These are the best baked eggs with spinach and savory, tangy tomato sauce. Fresh spinach makes a world of a difference in this dish and makes you feel extra good for eating vegetables for breakfast!

Don't let the messy picture fool you, baked eggs with spinach make an elegant, delicious brunch dish packed with rich, savory flavors. It would be even more beautiful if one of the egg yolks didn't break. And it is easy enough to make for two and nice enough to serve guests for brunch.

I used a mix of spinach and collard greens, but you could use all spinach if you prefer. I quickly wilted, drained and coarsely chopped the greens, and then sauteed the greens with onions, garlic, and some crushed red pepper. Then I stirred in tomato sauce and a touch of heavy cream, briefly cooking. Making four indentations in the spinach with the back of a spoon, I cracked four eggs into each hole and baked the dish for about 8 minutes. To finish, I topped the dish with finely grated parmesan. I served it with toasted bread to sop up the extra sauce.

Monday, March 12, 2012

Dal Fry :: Meatless Masala Monday

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In case you didn't notice, we love dal around the Plate and Pour kitchen. You can find dal fry on most Indian restaurant menus, and it is quick and easy to make at home, especially if you have a pressure cooker. 

I like to use only toor dal, yellow pigeon pea lentils, for dal fry, but you could use any combination of dal. There is no need to soak toor dal overnight, and from start to finish the dal fry can be made in 30 minutes, making it perfect for a quick wholesome meal after a long day at work.


So dal fry is wholesome, delicious, and easy, it's no wonder that it is part of our regular weeknight dinner rotation.  And for those of you looking for a meatless meal, dal is a wonderful way to make sure you are able to get enough protein.

Temper the whole spices, ginger, green chile, onion, and finally the ground spices.



Pour over dal, add a little fresh lemon juice, and serve hot with rice or roti.

Monday, March 5, 2012

Saag Aloo :: Meatless Masala Monday

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On every North Indian restaurant menu you will find saag paneer, or spinach with paneer. As delicious as it is, eating paneer isn't the healthiest for a meal at home. I love saag and in this healthier alternative, I skip the paneer and use fingerling potatoes instead. Using fresh spinach instead of frozen makes a world of difference.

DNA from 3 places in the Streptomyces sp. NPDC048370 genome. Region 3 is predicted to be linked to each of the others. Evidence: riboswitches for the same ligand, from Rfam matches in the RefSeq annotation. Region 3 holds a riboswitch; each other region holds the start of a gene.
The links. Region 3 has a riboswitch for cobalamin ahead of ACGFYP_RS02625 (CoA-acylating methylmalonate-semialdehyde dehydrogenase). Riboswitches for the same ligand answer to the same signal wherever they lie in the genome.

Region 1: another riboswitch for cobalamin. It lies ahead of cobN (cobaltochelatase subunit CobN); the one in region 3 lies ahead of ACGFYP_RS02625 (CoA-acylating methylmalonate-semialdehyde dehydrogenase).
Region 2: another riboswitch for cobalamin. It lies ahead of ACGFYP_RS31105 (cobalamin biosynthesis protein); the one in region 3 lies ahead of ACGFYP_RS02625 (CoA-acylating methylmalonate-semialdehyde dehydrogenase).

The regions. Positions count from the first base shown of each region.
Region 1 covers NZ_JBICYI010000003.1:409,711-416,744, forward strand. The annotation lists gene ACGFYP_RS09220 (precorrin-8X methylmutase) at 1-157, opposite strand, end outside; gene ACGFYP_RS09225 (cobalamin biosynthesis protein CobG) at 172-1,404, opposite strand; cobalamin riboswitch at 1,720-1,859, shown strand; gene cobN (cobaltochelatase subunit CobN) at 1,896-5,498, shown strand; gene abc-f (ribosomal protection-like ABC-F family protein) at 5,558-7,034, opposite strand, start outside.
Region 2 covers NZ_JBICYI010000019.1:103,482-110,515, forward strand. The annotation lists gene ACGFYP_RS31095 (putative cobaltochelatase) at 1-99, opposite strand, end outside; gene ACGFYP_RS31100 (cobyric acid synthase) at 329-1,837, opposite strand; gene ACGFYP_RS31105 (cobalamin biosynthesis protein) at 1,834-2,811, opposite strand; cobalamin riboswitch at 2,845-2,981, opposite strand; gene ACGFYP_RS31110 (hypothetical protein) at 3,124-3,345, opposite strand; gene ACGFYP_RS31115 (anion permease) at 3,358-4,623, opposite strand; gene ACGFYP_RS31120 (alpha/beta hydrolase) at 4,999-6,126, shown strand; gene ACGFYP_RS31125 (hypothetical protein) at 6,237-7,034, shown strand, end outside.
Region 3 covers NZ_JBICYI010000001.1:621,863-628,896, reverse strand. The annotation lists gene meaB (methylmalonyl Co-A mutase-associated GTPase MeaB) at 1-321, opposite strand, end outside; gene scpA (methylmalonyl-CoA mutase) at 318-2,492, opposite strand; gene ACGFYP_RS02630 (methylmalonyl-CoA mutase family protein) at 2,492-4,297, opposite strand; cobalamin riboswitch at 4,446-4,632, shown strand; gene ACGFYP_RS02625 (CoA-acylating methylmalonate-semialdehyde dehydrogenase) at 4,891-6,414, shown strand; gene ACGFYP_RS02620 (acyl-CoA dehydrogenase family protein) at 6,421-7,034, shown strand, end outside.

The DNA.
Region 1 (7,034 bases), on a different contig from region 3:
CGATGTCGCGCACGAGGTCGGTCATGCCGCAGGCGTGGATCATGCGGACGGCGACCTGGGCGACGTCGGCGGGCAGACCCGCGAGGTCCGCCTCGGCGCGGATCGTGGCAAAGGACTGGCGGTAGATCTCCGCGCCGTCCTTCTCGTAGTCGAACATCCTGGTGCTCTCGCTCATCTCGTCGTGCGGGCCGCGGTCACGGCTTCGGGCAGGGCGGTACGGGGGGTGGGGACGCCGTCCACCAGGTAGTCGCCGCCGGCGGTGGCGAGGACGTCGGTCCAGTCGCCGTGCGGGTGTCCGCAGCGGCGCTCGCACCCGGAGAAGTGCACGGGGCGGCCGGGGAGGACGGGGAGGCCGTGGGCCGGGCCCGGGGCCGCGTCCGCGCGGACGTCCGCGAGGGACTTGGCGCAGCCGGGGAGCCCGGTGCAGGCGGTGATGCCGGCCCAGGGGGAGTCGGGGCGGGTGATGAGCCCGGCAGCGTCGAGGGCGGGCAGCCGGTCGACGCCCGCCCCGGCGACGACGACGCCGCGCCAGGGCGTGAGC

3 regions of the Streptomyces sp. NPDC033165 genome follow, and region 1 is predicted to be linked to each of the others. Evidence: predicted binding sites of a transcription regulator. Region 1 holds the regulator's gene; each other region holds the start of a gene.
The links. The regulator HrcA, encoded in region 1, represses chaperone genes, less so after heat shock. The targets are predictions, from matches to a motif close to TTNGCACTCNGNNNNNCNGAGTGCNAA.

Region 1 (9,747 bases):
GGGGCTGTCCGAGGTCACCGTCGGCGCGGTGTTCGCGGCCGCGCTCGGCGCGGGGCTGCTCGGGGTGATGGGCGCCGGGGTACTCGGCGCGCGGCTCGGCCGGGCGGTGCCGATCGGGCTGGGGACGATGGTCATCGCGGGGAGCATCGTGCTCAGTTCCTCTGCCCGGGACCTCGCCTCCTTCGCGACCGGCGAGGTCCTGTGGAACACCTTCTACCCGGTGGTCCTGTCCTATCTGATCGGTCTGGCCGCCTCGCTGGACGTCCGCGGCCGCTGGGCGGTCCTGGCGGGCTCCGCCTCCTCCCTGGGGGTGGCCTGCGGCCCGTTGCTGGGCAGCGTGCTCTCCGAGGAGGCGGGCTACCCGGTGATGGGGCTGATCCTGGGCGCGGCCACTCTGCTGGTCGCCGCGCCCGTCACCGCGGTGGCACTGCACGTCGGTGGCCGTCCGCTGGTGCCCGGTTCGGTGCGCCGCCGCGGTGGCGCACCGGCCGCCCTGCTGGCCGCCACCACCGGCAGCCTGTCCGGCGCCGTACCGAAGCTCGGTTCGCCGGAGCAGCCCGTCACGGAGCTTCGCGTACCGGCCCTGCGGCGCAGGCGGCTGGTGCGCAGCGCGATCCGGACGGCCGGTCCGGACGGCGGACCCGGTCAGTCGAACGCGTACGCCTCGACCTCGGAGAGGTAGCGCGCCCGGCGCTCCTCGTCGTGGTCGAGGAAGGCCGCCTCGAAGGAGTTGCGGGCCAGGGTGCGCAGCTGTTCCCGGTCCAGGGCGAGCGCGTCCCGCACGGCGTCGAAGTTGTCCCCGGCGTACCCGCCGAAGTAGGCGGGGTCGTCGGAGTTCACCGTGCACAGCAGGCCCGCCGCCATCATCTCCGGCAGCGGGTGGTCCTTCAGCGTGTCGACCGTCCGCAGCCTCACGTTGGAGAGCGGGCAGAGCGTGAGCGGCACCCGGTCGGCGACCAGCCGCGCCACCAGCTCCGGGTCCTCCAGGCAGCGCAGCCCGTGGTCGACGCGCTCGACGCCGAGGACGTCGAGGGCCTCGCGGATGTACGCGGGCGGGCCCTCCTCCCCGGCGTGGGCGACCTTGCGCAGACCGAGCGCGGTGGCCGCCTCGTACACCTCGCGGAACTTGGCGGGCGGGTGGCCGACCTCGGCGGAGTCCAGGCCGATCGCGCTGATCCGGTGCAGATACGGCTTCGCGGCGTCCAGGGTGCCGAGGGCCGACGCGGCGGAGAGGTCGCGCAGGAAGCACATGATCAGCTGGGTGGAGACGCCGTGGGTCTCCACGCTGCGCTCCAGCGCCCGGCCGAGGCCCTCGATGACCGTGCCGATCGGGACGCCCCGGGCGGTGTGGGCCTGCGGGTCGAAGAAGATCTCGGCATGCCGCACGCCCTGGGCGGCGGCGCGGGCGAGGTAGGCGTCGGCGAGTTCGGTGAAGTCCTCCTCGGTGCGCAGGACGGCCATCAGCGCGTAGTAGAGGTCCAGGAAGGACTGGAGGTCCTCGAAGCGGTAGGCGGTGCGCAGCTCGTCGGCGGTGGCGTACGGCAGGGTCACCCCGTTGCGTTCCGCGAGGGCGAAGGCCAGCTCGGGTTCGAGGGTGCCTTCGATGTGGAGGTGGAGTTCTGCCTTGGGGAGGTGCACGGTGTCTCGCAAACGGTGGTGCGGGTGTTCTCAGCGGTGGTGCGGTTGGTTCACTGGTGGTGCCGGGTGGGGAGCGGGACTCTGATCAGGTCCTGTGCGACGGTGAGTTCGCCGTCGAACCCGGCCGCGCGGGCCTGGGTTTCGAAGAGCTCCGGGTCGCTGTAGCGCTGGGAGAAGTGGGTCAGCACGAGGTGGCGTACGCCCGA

Here is a tip for keeping spinach bright green while cooking, avoid covering the pan while cooking and your spinach will remain bright green instead of becoming dark.

Unlike aloo gobi, this dish has a gravy. For gravy based dishes, I like to blend the onion to a paste. Sometimes I also blend the ginger and garlic to a paste.



Heat oil in a large saute pan over moderate heat. First temper the whole spices like cumin seeds, cloves,  and cinnamon in oil. Then add asofetida, ginger, and garlic and the blended onion.


Finally add all of the ground spices, except the garam masala. Add chopped tomatoes and cook until dry.



Then add the boiled potatoes, cook for a few minutes. Add water and let simmer. 


Add the spinach in batches, using tongs to turn until wilted and adding more spinach until all of the spinach is used.  


To finish, add garam masala and remove from heat. Serve hot with roti and yogurt.

Thursday, March 1, 2012

Easy Carrot and cilantro soup

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With a few simple, fresh ingredients, carrot soup becomes a deliciously satisfying, simple weeknight meal that is highly nutritious and healthy. But is it possible to make carrot soup impressive? Previously I made a wonderfully warming cumin and curry carrot soup that was perfect for chilly weather. With a few twists, carrot soup is transformed into something refreshing and light, appropriately so for those sun-soaked days that make you ask, "Where did winter go?"

This carrot and cilantro soup inspired by Alice Waters has some flair- it is garnished with a red onion, jalapeno, cilantro and lime salsa. It is irresistibly delicious and complex and surprisingly creamy. The brightness of carrot comes through beautifully.


If you hate cilantro, this isn't the soup for you as it definitely has a strong cilantro flavor. I generally like cilantro and absolutely loved this soup. The technique is simple. Sweat onions and garlic, add carrots and potatoes in large chunks, simmer in vegetable broth until cooked. Add cilantro and puree with a hand held immersion blender. Bring to a simmer before serving, ladle into soup bowls, and garnish with a red onion, jalapeno, cilantro and lime salsa.

Resist the urge (or don't) to grab tortilla chips!